The African Continental Free Trade Area (AfCFTA) will come into force on May 30, making it the world’s largest free trade agreement by population since 1995’s creation of the World Trade Organization.
The latest two ratifications -Sierra Leone and the Sahrawi Republic, were received by the African Union (AU) on April 29.
All but three of Africa’s 55 countries have signed up, creating a free trade area that covers more than a billion people and a collective GDP of over $2 trillion, and includes most of Africa’s largest economies, including South Africa and Egypt. If hold-outs, Benin, Eritrea, and Nigeria, Africa’s largest economy, join in, that’s a total of 1.2 billion people and $2.3 trillion in GDP.
A mere 17% of African countries’ exports go to other African countries -in comparison with intra-regional trade levels of 59% in Asia and 69% in Europe. That means the continent doesn’t feature much in the way of cross-border value chains.
Once the AfCFTA comes into effect, the signatories will need to drop 90% of their tariffs for imports from other African states. According to the United Nations, this could boost intra-African trade by 52.3% and once countries drop their remaining tariffs, which they will be allowed to maintain for a decade in order to protect key industries, the U.N. says intra-African trade will double.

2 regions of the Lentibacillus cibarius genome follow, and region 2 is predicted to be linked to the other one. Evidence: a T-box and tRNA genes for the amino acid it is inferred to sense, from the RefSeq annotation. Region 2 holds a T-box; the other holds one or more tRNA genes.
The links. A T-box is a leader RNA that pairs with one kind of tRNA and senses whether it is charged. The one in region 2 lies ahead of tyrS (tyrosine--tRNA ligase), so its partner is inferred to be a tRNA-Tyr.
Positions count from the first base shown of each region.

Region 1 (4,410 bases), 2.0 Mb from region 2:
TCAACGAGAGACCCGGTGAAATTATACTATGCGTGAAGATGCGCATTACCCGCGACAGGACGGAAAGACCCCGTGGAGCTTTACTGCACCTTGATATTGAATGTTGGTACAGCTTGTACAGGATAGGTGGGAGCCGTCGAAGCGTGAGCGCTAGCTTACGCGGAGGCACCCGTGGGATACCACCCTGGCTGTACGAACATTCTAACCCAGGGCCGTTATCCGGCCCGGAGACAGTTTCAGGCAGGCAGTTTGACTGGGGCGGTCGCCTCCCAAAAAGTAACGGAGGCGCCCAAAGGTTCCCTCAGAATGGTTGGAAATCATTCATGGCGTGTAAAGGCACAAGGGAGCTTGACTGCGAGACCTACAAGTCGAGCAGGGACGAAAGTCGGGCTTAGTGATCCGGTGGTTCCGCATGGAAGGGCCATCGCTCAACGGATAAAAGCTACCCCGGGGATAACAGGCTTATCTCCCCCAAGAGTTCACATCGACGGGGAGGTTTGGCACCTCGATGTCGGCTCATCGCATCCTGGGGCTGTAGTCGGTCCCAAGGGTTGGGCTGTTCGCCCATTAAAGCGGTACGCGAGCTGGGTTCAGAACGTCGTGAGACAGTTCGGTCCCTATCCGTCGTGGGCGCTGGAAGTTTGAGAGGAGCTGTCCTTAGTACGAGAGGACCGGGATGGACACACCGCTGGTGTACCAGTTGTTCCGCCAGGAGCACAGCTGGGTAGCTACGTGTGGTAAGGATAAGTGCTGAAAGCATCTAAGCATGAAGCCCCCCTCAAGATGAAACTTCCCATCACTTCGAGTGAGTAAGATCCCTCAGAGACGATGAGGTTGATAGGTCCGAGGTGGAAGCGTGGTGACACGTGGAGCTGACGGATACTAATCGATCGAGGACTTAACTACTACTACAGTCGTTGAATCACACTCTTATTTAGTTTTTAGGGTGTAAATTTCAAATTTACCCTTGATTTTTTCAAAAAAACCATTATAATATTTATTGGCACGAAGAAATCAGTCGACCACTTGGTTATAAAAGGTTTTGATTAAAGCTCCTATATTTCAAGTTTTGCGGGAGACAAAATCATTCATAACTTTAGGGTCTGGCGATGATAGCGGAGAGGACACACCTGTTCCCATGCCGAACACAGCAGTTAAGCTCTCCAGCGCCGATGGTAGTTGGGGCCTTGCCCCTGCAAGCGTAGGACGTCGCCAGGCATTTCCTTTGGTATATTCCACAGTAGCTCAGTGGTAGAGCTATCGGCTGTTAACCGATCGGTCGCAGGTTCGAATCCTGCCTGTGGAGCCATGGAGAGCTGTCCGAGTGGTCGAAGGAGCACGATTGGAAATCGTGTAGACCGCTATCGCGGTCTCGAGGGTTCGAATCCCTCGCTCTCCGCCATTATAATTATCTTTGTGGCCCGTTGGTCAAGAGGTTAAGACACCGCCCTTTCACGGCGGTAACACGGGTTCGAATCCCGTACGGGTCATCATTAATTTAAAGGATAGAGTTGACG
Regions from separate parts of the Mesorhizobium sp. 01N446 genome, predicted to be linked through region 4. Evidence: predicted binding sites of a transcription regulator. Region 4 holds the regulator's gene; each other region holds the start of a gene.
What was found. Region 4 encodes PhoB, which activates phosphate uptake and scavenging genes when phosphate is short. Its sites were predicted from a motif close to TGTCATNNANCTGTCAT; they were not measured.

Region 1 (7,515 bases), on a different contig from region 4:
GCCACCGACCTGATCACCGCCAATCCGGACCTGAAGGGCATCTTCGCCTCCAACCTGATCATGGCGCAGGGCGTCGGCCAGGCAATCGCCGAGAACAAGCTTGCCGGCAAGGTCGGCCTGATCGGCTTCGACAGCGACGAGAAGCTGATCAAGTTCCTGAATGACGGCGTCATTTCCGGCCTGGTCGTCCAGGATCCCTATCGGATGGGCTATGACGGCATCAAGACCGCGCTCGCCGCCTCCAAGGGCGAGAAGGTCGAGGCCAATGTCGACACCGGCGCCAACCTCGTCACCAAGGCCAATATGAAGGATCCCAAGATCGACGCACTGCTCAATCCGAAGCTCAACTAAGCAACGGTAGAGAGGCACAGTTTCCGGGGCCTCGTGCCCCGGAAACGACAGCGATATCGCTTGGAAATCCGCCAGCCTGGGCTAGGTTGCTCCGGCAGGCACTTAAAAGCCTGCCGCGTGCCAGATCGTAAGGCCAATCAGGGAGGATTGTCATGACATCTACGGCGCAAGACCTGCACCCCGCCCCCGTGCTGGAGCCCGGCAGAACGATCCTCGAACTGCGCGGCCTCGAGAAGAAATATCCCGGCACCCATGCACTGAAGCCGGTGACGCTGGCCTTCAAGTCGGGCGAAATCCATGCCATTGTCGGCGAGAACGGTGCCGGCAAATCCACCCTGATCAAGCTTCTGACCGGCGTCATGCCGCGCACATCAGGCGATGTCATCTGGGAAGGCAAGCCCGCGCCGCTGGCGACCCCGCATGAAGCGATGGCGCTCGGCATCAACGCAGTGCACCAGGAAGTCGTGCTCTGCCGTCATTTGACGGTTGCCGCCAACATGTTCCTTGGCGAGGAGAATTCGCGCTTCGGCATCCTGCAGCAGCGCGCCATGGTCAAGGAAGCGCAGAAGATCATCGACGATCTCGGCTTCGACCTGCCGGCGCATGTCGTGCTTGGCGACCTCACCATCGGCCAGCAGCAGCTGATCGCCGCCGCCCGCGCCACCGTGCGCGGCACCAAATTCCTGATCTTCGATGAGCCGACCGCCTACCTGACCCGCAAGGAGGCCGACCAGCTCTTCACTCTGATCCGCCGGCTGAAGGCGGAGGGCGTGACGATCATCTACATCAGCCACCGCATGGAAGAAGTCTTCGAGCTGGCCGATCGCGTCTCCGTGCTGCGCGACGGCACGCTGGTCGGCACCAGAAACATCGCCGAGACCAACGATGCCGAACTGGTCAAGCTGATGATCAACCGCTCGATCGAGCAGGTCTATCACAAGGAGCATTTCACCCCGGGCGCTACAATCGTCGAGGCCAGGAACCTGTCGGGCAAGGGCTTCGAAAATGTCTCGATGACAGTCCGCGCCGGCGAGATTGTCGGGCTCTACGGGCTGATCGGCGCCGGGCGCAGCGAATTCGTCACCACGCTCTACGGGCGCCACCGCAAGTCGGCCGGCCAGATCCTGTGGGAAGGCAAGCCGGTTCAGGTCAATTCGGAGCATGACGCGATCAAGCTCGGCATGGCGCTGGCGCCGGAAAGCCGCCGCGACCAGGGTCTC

Nigeria remains the biggest absence in the new trade area -and a large one, too, as the country accounts for a sixth of Africa’s GDP. It originally pulled out of talks because, per President Muhammadu Buhari, the agreement could “undermine local manufacturers and entrepreneurs, or lead to Nigeria becoming a dumping ground for finished goods”. Nigerian manufacturers backed Buhari’s protectionist stance.
Over time, if all goes to plan, the AfCFTA will also lead to new trade agreements with countries outside Africa -but this time with Africa maintaining a united front, much as the European Union does today.
AfCFTA has been a flagship project of the African Union’s “Agenda 2063” development vision for five years. The proposal was approved in 2012 and the members started working on a draft in 2015. In March 2018, the leaders of 44 African countries endorsed the agreement in Rwanda. Participants are reportedly weighing the possibility of using a common currency.
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